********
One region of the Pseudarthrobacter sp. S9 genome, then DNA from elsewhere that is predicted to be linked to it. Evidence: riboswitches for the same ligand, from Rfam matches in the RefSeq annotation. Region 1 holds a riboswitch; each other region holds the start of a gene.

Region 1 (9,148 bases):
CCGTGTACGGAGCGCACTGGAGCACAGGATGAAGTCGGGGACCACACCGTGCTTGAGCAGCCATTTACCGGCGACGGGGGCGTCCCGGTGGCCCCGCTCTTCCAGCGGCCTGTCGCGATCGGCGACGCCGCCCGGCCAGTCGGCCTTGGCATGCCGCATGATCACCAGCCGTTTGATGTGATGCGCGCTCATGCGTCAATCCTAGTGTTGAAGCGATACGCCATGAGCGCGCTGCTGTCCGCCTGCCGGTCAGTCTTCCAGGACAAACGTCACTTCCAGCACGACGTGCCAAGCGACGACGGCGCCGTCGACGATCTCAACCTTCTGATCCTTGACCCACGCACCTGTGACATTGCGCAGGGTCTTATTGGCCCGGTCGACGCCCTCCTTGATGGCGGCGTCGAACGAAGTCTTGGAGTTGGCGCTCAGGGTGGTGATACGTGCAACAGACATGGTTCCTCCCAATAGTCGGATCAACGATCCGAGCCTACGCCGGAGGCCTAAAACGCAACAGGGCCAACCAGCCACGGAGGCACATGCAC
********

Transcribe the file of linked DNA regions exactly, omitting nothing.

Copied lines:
One region of the Pseudarthrobacter sp. S9 genome, then DNA from elsewhere that is predicted to be linked to it. Evidence: riboswitches for the same ligand, from Rfam matches in the RefSeq annotation. Region 1 holds a riboswitch; each other region holds the start of a gene.

Region 1 (9,148 bases):
CCGTGTACGGAGCGCACTGGAGCACAGGATGAAGTCGGGGACCACACCGTGCTTGAGCAGCCATTTACCGGCGACGGGGGCGTCCCGGTGGCCCCGCTCTTCCAGCGGCCTGTCGCGATCGGCGACGCCGCCCGGCCAGTCGGCCTTGGCATGCCGCATGATCACCAGCCGTTTGATGTGATGCGCGCTCATGCGTCAATCCTAGTGTTGAAGCGATACGCCATGAGCGCGCTGCTGTCCGCCTGCCGGTCAGTCTTCCAGGACAAACGTCACTTCCAGCACGACGTGCCAAGCGACGACGGCGCCGTCGACGATCTCAACCTTCTGATCCTTGACCCACGCACCTGTGACATTGCGCAGGGTCTTATTGGCCCGGTCGACGCCCTCCTTGATGGCGGCGTCGAACGAAGTCTTGGAGTTGGCGCTCAGGGTGGTGATACGTGCAACAGACATGGTTCCTCCCAATAGTCGGATCAACGATCCGAGCCTACGCCGGAGGCCTAAAACGCAACAGGGCCAACCAGCCACGGAGGCACATGCAC